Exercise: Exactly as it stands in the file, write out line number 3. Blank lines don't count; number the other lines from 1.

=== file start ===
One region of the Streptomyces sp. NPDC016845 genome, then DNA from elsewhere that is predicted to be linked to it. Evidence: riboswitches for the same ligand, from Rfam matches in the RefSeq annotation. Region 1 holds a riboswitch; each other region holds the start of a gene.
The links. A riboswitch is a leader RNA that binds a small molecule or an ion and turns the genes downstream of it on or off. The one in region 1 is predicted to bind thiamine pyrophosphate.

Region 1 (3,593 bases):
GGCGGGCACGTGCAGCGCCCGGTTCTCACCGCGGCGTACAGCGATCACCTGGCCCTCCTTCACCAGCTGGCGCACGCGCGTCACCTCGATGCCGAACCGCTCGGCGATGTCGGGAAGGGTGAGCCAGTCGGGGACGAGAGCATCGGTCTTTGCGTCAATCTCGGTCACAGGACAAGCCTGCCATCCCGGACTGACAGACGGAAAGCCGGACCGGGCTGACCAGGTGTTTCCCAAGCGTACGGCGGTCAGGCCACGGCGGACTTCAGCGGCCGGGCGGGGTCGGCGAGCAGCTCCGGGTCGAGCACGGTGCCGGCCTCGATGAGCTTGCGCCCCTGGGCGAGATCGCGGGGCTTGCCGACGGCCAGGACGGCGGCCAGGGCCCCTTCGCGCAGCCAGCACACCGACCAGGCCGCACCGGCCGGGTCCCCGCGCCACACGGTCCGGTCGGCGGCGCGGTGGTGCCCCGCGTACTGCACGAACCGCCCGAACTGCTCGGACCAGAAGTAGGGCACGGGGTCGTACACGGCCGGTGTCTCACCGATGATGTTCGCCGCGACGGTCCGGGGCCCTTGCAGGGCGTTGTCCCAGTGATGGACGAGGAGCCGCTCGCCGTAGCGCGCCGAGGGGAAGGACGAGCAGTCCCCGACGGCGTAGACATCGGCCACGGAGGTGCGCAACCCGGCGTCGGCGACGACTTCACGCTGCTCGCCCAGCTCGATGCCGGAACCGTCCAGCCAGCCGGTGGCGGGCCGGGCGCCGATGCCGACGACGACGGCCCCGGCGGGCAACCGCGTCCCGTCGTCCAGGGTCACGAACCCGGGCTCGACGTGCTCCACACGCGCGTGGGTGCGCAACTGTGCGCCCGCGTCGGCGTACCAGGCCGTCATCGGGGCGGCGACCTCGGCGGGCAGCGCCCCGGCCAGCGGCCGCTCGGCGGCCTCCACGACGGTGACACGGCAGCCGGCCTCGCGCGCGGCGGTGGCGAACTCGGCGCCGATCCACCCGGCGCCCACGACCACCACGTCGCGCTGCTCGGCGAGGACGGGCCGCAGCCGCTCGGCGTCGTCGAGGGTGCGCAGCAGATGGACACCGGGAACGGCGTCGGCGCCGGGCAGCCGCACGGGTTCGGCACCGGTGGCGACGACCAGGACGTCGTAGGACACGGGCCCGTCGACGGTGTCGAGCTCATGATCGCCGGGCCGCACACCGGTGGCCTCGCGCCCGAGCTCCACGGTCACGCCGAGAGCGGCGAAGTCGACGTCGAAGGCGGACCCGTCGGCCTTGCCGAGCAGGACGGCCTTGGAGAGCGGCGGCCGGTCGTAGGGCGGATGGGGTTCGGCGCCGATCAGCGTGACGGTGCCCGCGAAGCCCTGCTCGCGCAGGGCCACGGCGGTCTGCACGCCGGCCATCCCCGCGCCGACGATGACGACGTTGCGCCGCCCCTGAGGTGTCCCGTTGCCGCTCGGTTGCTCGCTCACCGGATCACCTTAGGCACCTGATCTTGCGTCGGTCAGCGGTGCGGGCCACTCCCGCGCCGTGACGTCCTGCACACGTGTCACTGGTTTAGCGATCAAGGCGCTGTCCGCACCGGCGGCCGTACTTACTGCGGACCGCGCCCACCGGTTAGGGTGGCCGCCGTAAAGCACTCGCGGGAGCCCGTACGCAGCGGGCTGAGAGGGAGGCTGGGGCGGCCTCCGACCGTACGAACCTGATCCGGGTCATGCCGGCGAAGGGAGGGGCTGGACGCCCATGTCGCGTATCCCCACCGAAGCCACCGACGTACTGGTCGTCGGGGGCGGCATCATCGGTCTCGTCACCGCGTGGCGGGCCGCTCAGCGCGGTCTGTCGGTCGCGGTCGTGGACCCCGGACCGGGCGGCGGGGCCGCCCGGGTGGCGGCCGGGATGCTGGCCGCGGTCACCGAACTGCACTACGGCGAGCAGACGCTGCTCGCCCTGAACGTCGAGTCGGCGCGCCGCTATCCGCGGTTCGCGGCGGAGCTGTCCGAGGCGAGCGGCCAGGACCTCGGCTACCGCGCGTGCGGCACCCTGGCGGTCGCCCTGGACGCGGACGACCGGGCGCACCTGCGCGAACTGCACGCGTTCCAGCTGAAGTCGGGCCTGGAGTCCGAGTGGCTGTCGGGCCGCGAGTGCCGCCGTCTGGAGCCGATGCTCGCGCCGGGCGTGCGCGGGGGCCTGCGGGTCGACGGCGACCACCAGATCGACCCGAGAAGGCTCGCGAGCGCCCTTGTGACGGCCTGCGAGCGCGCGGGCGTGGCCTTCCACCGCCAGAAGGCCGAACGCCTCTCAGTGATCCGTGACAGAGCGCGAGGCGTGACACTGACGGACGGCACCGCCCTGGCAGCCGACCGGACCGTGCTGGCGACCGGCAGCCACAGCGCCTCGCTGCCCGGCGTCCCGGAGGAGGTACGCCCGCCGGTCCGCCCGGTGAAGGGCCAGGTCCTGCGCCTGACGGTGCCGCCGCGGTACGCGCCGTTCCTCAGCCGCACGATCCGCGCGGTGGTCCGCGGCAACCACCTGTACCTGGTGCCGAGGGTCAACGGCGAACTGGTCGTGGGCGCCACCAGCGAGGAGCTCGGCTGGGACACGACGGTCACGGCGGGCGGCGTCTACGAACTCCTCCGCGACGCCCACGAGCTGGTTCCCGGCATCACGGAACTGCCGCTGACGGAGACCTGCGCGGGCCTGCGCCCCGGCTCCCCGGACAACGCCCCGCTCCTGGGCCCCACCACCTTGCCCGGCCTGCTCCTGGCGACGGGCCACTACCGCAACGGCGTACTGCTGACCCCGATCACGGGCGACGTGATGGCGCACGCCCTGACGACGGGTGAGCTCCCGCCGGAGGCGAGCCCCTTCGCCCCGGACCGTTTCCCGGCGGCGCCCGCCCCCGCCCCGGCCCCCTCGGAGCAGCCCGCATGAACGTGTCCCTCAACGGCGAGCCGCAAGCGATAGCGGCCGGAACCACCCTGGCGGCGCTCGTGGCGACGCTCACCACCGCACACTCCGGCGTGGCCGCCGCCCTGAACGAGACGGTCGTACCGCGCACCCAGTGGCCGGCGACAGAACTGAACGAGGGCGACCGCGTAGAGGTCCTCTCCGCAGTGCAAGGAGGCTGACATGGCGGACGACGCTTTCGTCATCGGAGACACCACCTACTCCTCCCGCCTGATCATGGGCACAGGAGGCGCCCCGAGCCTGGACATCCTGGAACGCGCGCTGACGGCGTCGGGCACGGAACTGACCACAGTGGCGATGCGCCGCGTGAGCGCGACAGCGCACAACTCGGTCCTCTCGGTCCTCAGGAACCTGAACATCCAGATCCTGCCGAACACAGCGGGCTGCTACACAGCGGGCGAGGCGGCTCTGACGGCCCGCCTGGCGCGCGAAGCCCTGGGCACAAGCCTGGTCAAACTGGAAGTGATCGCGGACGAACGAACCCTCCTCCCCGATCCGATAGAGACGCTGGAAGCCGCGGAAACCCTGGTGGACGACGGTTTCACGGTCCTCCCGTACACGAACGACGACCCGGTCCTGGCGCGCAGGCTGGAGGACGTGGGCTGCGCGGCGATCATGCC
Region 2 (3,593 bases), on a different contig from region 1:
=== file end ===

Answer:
Region 1 (3,593 bases):